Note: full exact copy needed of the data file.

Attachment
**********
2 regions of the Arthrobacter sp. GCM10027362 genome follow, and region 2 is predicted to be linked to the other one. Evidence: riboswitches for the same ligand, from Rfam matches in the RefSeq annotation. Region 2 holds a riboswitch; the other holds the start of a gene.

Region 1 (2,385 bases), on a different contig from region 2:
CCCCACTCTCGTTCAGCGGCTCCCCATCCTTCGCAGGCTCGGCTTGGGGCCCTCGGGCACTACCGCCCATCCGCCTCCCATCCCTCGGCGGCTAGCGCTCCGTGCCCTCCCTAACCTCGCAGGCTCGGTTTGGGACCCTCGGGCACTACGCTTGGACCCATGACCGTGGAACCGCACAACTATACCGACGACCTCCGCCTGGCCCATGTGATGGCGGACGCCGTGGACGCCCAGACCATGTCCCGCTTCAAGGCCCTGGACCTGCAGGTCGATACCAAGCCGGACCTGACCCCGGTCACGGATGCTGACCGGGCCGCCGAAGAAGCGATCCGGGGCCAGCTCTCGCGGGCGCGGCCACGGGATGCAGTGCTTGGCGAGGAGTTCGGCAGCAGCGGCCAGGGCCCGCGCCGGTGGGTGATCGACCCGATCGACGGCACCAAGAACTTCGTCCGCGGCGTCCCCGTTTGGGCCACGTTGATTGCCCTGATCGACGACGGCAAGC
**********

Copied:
2 regions of the Arthrobacter sp. GCM10027362 genome follow, and region 2 is predicted to be linked to the other one. Evidence: riboswitches for the same ligand, from Rfam matches in the RefSeq annotation. Region 2 holds a riboswitch; the other holds the start of a gene.

Region 1 (2,385 bases), on a different contig from region 2:
CCCCACTCTCGTTCAGCGGCTCCCCATCCTTCGCAGGCTCGGCTTGGGGCCCTCGGGCACTACCGCCCATCCGCCTCCCATCCCTCGGCGGCTAGCGCTCCGTGCCCTCCCTAACCTCGCAGGCTCGGTTTGGGACCCTCGGGCACTACGCTTGGACCCATGACCGTGGAACCGCACAACTATACCGACGACCTCCGCCTGGCCCATGTGATGGCGGACGCCGTGGACGCCCAGACCATGTCCCGCTTCAAGGCCCTGGACCTGCAGGTCGATACCAAGCCGGACCTGACCCCGGTCACGGATGCTGACCGGGCCGCCGAAGAAGCGATCCGGGGCCAGCTCTCGCGGGCGCGGCCACGGGATGCAGTGCTTGGCGAGGAGTTCGGCAGCAGCGGCCAGGGCCCGCGCCGGTGGGTGATCGACCCGATCGACGGCACCAAGAACTTCGTCCGCGGCGTCCCCGTTTGGGCCACGTTGATTGCCCTGATCGACGACGGCAAGC